2012masielogo

Robot allows PTECH student time at school away from his illness

JOHNSTOWN — Jordan Rave longed to leave behind the grueling cancer treatments that had dogged his days at Fonda-Fultonville schools and focus on his future as a student in the new Hamilton-Fulton-Montgomery Pathways in Technology Early College High School, known as PTECH.

With the help of a robot named Double, the freshman from Fultonville was able to claim at least part of that wish in his final months by virtually attending classes at PTECH, which launched in the fall of 2014. Jordan died Jan. 18.
 “He was so looking forward to PTECH; he was so excited about it,” Jordan’s grandmother, Elaine Nettleton said recently.

Jordan was among 50 students in the HFM BOCES region who applied for and was selected to attend the inaugural year of PTECH, a new model for secondary education that uses project-based learning in a technology-rich environment and results in an associate’s degree at no cost to families.

But just as Jordan, 14, was preparing to attend PTECH’s three-week introductory program called the Summer Bridge, the cancer returned. The relapse kept him from physically attending school in the fall.

Double Jordan

Enter Double, a robot from the Masie Center in Saratoga Springs. When Elliott Masie, head of the international think tank focused on learning and technology, learned of Jordan’s challenges, he offered to loan the robot to PTECH so Jordan could attend school virtually. Using an iPad application at home, Jordan was able to control the Segway-style robot. Nettleton described her grandson as tech savvy and very smart. As a teenager who loved gaming, he easily mastered the technology used to maneuver the robot.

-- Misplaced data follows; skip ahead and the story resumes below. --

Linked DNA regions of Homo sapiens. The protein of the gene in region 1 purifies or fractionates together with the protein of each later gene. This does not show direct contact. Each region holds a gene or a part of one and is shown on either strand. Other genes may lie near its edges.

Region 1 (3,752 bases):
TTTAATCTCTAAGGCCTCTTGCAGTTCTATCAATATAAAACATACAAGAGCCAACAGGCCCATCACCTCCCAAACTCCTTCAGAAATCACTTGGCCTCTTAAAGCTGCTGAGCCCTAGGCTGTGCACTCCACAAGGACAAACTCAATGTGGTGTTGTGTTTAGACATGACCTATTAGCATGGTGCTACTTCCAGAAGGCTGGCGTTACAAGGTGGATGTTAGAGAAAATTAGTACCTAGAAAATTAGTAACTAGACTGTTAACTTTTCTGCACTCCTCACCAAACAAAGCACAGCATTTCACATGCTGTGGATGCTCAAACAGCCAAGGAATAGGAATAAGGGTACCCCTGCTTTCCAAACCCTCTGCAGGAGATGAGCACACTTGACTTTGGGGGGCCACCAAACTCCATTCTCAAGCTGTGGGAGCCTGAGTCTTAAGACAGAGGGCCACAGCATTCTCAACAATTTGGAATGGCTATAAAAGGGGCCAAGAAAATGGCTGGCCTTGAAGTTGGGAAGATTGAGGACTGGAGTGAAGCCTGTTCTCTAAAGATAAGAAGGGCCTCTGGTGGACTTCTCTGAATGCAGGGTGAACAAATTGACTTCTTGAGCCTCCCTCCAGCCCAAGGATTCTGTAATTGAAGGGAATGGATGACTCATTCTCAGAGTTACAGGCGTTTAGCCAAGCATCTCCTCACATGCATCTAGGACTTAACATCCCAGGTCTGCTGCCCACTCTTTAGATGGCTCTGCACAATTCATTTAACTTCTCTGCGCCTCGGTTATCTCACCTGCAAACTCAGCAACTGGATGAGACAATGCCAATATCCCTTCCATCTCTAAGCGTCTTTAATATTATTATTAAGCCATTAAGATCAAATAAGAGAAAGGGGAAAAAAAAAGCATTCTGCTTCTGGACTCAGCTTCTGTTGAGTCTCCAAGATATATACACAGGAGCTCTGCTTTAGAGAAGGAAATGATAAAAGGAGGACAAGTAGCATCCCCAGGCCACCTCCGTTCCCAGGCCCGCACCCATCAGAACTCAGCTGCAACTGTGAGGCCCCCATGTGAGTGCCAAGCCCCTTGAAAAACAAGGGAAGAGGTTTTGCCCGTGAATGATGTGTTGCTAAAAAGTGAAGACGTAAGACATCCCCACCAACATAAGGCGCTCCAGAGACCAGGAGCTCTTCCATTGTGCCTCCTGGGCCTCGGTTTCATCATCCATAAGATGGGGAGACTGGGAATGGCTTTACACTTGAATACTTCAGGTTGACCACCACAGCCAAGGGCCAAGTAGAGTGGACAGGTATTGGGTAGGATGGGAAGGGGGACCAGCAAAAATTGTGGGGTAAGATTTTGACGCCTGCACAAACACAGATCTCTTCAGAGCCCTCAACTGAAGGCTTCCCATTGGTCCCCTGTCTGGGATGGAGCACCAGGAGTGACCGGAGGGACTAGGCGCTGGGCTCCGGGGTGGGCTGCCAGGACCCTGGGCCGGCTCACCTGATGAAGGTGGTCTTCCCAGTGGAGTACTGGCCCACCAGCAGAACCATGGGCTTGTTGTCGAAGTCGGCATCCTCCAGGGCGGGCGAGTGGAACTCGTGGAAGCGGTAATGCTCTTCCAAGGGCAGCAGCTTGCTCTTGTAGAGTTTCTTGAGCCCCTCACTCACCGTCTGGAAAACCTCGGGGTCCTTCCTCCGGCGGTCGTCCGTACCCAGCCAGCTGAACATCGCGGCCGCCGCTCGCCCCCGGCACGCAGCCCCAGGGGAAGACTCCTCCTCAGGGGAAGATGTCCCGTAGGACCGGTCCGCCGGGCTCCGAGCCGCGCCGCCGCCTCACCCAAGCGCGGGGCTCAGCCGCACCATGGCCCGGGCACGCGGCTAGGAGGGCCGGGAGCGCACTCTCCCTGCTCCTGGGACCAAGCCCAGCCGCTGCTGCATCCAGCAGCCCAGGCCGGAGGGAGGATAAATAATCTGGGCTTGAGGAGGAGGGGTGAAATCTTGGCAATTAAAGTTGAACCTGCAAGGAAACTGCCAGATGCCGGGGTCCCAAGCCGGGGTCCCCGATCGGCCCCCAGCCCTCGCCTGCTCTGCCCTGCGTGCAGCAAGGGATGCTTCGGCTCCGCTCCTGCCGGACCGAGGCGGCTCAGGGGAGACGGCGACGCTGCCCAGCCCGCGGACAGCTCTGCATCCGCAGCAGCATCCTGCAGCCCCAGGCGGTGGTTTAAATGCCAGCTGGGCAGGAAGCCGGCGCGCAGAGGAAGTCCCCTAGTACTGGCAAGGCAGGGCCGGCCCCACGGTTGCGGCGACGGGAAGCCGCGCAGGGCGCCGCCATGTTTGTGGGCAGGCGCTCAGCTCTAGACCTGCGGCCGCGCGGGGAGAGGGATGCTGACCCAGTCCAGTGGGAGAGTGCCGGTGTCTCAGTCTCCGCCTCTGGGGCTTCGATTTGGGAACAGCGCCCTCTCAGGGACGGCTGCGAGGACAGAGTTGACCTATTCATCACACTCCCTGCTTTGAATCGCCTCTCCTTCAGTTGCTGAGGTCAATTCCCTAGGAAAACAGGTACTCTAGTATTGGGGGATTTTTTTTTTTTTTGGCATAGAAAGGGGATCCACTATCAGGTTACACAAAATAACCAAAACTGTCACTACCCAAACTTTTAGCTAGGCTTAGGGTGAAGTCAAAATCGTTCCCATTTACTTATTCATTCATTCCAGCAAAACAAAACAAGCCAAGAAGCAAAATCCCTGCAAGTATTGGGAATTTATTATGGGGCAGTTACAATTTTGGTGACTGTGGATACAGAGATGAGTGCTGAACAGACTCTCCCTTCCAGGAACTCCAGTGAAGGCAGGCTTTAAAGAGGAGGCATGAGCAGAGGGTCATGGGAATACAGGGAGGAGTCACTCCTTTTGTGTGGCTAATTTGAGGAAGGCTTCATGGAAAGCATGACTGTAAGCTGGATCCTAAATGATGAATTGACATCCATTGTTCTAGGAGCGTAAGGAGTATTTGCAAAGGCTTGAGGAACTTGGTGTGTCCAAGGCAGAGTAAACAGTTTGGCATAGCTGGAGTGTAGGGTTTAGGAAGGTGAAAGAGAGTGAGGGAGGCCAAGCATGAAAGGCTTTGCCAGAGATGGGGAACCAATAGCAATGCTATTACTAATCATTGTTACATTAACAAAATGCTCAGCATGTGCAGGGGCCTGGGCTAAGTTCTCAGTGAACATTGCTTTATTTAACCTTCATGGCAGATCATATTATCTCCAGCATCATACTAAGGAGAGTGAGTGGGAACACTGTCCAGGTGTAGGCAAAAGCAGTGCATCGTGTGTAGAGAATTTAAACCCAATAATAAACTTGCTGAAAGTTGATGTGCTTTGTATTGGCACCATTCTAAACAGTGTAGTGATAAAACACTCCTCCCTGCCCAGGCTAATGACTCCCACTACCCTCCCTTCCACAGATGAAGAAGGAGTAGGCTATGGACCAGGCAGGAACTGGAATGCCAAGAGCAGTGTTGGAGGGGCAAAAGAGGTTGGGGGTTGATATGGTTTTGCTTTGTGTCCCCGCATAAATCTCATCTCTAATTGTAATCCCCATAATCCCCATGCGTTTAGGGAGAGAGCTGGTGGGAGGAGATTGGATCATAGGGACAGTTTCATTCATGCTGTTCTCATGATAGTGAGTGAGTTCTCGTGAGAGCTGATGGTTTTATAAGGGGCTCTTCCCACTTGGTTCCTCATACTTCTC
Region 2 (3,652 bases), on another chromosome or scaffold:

Jordan had never before set foot in the school, but with some help from his classmates, he learned to maneuver PTECH’s Learning Commons, where students gather for morning meetings and other times during the day. He attended classes in the school’s innovation spaces (classrooms) and even hung out in the cafeteria for some social time.

double robotics charging dock-1Using Double, not only could Jordan be present to participate in group projects, he also was able to make friends with classmates, most of whom he had never met.

“It made him feel like he was not just at home sick, but that he was part of our class,” said PTECH student Allison Ricci of Johnstown.

Though Jordan initially was shy about his fellow students seeing his face on the iPad’s screen, a beaming smile soon overpowered his apprehension, as students one by one introduced themselves and welcomed him into their social circles.

“He was really nice to talk to,” student Mae Goh of Johnstown said. Through her conversations with Jordan, delivered via Double, Mae discovered the pair had plenty in common, including a love for anime. “We’re both weird and goofy, so we connected right away,” she said.

Just weeks after he had assimilated into some routine at PTECH, Jordan’s condition worsened to the point he could no longer concentrate on schoolwork or maneuver Double around PTECH. Despite his absence from school, the students kept their connection to Jordan open, sending him gifts such as candy and drawings of anime characters he liked.

Hearts were heavy among the PTECH students and staff when they learned Jordan passed away Jan. 18.

Nettleton said she never dreamed Jordan could participate in school at all once he relapsed. She expressed gratitude for the opportunities PTECH and the Masie Center gave him during his last months.

“For him, it was something to take his mind off his sickness and allow him to take interest in his schoolwork,” Nettleton said. “Though he was only able to use it for a short time, it was a great success.”